Utah Olympic Park...

While the rest of my group went skiing, I ventured out to learn more about the Winter Olympics that were held here in 2002.

Utah Olympic Park was built ahead of the Salt Lake 2002 Olympic Winter Games. During the 2002 Games, the Park hosted bobsleigh, skeleton, Luge, Nordic Ski Jumping, and Nordic Combined events. Today, the venue is an active Official U.S. Olympic Training Site providing a training center for Olympic and development level athletes.
Before learning about the Olympics, I thought it best to learn more about the sport of skiing. Located in the visitors' center are two museums, the Alf Engen Ski Museum and the George Eccles Salt Lake 2002 Olympic Winter Games Museum. The Ski Museum contains more than 300 trophies, medals, uniforms, scrapbooks, skis, boots, photos, films and other collectibles that span some 70 years in the career of the Engen family. It also highlights Utah's rich ski history and the Wasatch Range, along with efforts made by the U.S. Forest Service to help develop Utah's ski resorts, and an exhibit on Utah's winter weather.[

Alf Engen was a Norwegian-American skier. He set several ski jumping world records during the 1930s and helped establish numerous ski areas in the western United States. Engen is best known for his ski school at Alta in Utah and as the pioneer of powder skiing. His collection was interesting and informative.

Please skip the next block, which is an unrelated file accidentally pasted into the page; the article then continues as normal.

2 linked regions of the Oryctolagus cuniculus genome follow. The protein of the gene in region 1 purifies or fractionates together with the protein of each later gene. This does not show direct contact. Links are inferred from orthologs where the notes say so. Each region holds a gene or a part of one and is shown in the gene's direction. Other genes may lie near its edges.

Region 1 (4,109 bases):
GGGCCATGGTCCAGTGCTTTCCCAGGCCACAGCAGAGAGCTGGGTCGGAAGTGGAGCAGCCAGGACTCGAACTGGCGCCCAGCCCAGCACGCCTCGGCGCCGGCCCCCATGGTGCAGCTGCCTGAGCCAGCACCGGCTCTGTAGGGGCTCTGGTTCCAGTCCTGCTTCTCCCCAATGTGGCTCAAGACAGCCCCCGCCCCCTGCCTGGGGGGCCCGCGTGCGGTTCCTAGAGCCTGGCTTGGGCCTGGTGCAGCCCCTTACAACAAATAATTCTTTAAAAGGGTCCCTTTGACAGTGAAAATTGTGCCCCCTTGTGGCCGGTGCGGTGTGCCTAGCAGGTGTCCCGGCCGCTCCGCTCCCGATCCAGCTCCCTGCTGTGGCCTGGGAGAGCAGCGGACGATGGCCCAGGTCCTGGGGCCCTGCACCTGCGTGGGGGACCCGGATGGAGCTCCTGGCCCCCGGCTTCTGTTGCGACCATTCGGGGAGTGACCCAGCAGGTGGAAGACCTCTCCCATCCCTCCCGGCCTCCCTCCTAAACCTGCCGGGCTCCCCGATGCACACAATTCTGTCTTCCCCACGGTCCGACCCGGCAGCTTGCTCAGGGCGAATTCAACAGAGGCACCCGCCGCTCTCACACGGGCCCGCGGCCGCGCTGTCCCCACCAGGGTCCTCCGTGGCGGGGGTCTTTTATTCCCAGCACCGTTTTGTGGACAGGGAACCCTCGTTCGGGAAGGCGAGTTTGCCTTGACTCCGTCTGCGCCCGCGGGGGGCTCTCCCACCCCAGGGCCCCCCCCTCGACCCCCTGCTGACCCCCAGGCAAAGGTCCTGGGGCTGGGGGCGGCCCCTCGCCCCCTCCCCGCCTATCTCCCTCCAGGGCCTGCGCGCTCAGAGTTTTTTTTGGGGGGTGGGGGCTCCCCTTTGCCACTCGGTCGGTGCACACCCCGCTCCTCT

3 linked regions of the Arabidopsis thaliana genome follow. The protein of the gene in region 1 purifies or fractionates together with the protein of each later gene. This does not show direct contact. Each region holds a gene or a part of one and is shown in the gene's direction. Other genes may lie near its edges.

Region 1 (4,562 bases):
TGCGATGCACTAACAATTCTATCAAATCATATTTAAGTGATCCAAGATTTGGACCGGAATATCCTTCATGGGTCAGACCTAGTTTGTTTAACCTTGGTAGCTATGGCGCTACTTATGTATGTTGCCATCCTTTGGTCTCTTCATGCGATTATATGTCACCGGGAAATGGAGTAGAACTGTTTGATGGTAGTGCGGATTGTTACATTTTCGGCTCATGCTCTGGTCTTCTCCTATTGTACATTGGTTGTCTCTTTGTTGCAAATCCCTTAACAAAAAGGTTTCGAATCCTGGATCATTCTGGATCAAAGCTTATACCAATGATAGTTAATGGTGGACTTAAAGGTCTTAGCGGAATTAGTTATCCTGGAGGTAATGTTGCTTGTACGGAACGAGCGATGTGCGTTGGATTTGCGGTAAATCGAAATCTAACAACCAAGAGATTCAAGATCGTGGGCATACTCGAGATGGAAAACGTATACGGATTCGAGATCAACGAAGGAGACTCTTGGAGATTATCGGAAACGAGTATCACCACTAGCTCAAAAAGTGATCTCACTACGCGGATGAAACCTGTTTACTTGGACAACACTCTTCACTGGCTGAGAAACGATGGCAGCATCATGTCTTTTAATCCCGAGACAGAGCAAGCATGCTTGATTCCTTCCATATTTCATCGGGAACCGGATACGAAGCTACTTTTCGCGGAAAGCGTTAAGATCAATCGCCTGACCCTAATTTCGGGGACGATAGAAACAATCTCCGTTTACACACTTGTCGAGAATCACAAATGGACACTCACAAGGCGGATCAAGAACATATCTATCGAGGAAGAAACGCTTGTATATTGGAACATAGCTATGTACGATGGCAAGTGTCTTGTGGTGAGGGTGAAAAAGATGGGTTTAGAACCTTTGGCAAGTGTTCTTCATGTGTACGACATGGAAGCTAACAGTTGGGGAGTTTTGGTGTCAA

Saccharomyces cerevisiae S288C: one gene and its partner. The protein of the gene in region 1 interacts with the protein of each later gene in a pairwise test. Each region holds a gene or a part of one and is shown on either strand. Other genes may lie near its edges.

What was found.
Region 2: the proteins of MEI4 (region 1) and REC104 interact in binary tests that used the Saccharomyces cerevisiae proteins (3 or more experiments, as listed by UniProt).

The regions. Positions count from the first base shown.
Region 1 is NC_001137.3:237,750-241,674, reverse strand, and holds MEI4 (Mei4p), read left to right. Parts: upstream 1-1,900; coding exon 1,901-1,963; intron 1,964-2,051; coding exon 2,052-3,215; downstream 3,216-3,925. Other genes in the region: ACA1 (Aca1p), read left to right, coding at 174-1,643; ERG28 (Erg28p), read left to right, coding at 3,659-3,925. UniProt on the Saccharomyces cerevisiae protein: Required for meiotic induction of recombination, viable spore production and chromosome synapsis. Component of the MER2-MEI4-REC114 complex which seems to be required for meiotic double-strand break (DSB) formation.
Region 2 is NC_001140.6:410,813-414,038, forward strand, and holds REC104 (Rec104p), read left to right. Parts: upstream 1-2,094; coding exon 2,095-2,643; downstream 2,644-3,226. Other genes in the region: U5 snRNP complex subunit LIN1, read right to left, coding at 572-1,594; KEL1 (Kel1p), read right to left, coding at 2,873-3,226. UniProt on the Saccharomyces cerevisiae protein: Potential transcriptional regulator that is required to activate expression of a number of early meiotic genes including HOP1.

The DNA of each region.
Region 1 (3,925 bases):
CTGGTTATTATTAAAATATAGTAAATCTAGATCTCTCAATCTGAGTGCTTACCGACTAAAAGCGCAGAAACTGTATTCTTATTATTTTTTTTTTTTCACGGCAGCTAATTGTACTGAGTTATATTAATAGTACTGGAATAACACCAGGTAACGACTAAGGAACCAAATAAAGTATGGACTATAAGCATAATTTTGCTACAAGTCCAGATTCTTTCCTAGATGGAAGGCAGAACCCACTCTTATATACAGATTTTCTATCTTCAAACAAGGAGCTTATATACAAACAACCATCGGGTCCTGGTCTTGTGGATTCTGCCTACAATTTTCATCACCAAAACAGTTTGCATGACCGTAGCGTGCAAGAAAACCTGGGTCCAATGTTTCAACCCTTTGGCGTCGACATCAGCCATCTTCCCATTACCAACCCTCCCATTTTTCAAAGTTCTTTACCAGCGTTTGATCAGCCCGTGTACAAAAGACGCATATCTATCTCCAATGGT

I really enjoyed the ski fashions through the years exhibit. It was fun to listen to the other museum goers proclaim, "Oh man, I had those boots!"

The 2002 Winter Olympic Museum, includes athletic equipment used during the games, Olympic medals (and a display on how they were created), costumes and puppets used during the ceremonies, many of the officially licensed pins produced for the games, a photo op at an Olympic torch mounted in front of a large photo of the cauldron, along with video clips and other memorabilia.

After exploring on my own, I paid $10 to join a guided tour. I was so glad I did because our guide, Patrick, took us to watch the North America Cup Bobsled Races.

We were allowed to hang out in Turn 12 where the sleds go by at 80+ miles per hour. Exciting stuff.
I was very lucky to have caught these two images. You really can't blink or you miss them.

This is the view from the K120 Nordic Jump. During the summer, they run water down it for summer ski jump practicing. It was scary just looking down it. What an incredibly interesting and informative day! A must-do in Park City.

"The important thing in the Olympic Games is not winning but taking part.
Just as in life, this aim is not to conquer but to struggle well."
-Pierre de Coubertin, 1937, Founder of the modern Olympic Games

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